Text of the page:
My hubby and I agreed that he would stay home with the kids so not to interrupt their school schedules.  Of course as surgery approached David tried to renegotiate the terms of the agreement.  My close friend Bethany so graciously volunteered  to step in as  part of my surgery day squad.  We spent the night talking big about what we were going to do with our kid free time, but basically we ended up going  to our old job where we met and chatting it up with our old manager. We then spent way too much time debating on how many and what type of cookies to buy.  I talked her into an evening walk through my parents’ super hilly neighborhood, which is not really a big deal until I point out that Bethany is just a tad shorter than me, it seems like a whole foot on some days. So she had 10 steps for my two, but she hung in there like a champ.

tiny pony
This is one of our favorite gifs.

Surgery morning, I’m up at 4:00 am, I am surprisingly calm and well rested.  I still played my Travis Greene playlist to keep the confident mood going.  I pulled on my new favorite Fight for Joy t-shirt and a comfy pair of shorts. It was still dark outside as I got into the car with my dad. I half expected the obligatory father daughter pep talk, but instead it was just two guys on an AM news station chatting, and me reciting verses in my head.  Which is totally ok, because the lack of said pep-talk just confirmed that he wasn’t worried which means I needn’t be either.  We arrived at the hospital and I checked in, Bethany and I exchanged a look and a giggle as a result of an unspoken inside joke. Then we sat and we waited for my name to be called.  They called me back and I was escorted to pre-op alone, family and friends don’t get to come back until right before you head in to the operating room.

My nurse was nice, asked all the general questions and handed me my gown, thermal shower cap, compression socks and left the room.  I snapped a picture of my metallic shower cap and texted it to my dad and Bethany for a laugh. As I rolled up the compression sock past my shins, I thought, “Cheese and rice, I don’t want to do this.”   Beeping from my phone, friends are sending me prayers and positive thoughts. Okay, I’m back, I’m good.  The nurse hooked up an inflatable warming blanket and then sent in my Dad and Bethany.  We made small talk, my Dr. came in and gave the run down, I checked my phone, and then I cried. something in my eye

Not an ugly cry, but the kind that sneaks up on you and you’re almost positive you played it off type cry. Not because I was scared or nervous but happily overwhelmed, I saw my college roommate and friend Brooke, update her status asking her friends to pray for me and Bethany had done the same, and  seeing all the “virtual” strangers “standing” by me overfilled my heart.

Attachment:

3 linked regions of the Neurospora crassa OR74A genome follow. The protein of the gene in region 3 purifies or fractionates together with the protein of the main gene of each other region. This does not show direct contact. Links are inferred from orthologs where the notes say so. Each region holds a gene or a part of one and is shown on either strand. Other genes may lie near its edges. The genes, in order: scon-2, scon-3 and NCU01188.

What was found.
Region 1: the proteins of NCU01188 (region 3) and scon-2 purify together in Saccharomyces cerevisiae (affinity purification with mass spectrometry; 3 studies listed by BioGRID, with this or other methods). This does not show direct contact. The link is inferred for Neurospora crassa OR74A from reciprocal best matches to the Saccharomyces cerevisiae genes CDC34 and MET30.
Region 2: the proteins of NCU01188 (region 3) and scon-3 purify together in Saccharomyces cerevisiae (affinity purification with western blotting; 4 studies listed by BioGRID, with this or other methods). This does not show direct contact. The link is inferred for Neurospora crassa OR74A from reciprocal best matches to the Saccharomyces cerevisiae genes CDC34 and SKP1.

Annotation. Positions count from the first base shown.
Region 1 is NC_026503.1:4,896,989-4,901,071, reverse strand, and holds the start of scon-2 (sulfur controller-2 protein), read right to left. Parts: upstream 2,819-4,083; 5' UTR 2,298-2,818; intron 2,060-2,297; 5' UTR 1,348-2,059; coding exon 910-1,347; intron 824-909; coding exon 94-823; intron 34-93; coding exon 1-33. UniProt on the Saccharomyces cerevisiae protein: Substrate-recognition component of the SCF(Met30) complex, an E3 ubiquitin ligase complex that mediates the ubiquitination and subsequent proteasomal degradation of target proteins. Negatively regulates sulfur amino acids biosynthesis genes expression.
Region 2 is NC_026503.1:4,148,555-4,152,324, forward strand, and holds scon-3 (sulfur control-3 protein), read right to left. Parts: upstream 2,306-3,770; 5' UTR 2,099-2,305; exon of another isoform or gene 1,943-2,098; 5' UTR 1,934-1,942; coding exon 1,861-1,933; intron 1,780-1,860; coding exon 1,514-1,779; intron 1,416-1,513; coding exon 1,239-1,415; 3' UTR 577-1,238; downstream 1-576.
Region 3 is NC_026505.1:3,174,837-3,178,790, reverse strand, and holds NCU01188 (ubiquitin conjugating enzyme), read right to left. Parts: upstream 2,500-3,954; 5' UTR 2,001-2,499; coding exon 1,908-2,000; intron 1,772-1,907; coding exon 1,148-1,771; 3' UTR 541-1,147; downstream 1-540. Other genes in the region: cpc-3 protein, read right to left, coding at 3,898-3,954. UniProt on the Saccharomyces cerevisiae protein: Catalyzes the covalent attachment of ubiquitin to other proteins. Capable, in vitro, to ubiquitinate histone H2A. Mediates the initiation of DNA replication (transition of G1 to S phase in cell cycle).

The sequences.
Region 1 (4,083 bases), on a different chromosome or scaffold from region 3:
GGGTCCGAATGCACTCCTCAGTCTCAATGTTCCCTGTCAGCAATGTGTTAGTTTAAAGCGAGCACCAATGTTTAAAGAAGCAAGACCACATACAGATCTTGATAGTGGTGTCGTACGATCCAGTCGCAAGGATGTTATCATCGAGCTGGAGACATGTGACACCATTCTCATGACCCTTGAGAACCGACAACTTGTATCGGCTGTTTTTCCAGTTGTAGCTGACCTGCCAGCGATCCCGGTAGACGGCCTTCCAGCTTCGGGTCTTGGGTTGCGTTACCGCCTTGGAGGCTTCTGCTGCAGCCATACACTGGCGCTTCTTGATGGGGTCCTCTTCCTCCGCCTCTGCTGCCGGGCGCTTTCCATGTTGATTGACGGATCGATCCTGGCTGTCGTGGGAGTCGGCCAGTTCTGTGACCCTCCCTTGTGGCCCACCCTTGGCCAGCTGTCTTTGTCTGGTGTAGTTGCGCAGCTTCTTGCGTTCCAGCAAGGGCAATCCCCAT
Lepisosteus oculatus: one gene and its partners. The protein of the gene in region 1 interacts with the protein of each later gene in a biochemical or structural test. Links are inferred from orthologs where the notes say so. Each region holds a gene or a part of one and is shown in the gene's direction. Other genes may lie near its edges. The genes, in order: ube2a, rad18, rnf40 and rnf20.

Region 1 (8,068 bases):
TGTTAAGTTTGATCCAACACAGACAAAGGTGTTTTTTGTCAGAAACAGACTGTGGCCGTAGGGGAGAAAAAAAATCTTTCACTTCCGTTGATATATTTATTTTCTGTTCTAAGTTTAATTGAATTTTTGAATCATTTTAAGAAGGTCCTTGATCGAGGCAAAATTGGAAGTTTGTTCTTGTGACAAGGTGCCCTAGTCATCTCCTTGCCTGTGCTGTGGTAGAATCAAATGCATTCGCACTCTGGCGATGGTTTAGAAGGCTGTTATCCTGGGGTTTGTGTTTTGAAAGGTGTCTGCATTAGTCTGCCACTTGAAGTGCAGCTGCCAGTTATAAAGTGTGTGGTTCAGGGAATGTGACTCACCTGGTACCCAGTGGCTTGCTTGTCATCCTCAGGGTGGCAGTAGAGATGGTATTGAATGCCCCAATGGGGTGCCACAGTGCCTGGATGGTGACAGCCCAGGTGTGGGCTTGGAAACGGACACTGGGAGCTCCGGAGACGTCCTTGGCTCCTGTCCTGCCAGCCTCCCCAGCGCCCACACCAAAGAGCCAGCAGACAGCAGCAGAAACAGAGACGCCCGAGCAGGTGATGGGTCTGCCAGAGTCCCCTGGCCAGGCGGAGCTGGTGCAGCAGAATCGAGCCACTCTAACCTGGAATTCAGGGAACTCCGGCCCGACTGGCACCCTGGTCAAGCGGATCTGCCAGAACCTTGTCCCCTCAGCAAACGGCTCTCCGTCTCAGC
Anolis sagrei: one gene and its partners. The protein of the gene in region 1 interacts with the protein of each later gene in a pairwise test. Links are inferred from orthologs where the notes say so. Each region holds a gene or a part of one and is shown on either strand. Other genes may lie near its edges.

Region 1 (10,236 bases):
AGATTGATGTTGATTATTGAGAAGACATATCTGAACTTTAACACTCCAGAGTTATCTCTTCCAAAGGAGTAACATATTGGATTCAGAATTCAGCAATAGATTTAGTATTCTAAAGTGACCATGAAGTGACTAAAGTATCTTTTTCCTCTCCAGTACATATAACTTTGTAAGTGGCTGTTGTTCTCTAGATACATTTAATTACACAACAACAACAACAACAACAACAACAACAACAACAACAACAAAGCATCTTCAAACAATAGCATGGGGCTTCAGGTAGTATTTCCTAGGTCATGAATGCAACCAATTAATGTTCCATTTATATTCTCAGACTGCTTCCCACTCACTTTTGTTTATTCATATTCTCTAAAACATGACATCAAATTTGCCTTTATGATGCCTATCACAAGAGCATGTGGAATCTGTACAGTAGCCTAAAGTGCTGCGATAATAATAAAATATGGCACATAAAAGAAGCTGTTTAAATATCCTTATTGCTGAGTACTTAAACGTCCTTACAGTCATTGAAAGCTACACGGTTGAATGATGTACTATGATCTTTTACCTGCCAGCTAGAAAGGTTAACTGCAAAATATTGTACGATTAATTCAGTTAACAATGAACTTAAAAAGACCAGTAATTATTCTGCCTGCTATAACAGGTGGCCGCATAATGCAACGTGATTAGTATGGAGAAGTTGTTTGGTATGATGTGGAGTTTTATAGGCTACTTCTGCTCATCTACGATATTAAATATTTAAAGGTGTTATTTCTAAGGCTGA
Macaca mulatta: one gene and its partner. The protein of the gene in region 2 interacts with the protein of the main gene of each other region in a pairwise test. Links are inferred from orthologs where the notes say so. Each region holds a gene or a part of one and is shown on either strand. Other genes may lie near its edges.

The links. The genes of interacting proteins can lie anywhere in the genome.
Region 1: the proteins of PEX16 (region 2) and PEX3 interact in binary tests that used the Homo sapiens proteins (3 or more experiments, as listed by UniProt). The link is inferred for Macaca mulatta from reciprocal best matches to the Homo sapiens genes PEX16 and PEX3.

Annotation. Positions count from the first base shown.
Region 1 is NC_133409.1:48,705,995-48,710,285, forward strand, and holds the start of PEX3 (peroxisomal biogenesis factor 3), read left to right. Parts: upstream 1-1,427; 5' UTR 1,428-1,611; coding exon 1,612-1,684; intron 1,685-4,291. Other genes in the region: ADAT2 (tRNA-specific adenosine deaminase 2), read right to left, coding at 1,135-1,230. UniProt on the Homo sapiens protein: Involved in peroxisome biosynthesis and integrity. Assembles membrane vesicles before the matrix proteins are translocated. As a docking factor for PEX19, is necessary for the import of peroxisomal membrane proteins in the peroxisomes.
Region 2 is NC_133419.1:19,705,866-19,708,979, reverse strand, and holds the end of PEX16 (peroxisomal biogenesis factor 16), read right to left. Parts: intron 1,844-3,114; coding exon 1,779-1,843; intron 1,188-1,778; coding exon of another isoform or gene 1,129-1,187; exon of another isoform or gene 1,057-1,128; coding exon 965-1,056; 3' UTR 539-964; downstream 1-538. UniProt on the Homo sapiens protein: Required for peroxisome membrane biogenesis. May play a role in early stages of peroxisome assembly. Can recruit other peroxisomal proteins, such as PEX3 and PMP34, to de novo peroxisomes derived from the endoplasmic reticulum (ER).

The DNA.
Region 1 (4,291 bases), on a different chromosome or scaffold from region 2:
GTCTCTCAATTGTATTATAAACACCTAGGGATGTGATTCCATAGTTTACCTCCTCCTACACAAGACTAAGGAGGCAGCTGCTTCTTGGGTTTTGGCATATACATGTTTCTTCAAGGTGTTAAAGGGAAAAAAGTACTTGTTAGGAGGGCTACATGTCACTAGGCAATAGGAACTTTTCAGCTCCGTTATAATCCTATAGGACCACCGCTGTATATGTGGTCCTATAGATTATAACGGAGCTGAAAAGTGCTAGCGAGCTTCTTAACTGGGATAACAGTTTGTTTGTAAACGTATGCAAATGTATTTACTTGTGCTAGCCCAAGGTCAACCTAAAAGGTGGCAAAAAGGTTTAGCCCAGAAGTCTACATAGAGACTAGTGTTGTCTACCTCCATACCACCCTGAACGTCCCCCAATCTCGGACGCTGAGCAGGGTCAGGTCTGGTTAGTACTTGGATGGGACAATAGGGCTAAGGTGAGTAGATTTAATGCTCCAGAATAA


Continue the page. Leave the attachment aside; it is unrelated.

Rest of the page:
Alright hugs to my dad and Bethany, it’s go time, I’m being rolled back by Colleen and Betty and David.  I add their names because Colleen said I wouldn’t remember. (Always stubborn in every circumstance, even though I’m only 95% certain those were their names.)  I remember telling them about where I live and watching as the oxygen mask moved toward my face and looked a lot like stop motion photography.  Then…. the clacking of computer keys.

“Ooooh, am I done? Did they ask me to count back from ten, because I don’t think I did, sorry!”  Meanwhile I am fidgeting with my sheets and checking the side of my bed for the bulb drain, that I was warned only would be present if all my lymph nodes were removed.  “You don’t have a drain, she only took out 4 lymph nodes.”  Awesome! At this point I feel like I’m on a raft in the water, my mouth is dry and my throat is itchy and I really want pancakes and country fried steak.   I’ve been wrapped in a frilly pink tube top chest binder thingy, and my armpit was on fire! Before I know it,  I am rolled back to a room to meet my dad and friend.

Real friendship is when your bestie can express to you in complete confidence right after you’ve come out of surgery that she is disappointed that your level of delirium will not allow internet fame. really boring

I know that I left the hospital and talked Bethany into getting me a smoothie, but the rest is a blur of falling asleep between texts, being genuinely concerned that every time I peed it was aquamarine (blue dye injection from surgery),  my dad and I eating Chick-Fil-A, (Yeah I totally ignored the post-surgery BRAT diet recommended, judge me if you must.) and whispering a lot of “Thank you Jesus”.

I will fill you in on the rest of the details after my post-op appointment.  Thank you thank you a million times thank you for all your prayers, positive thoughts, and support.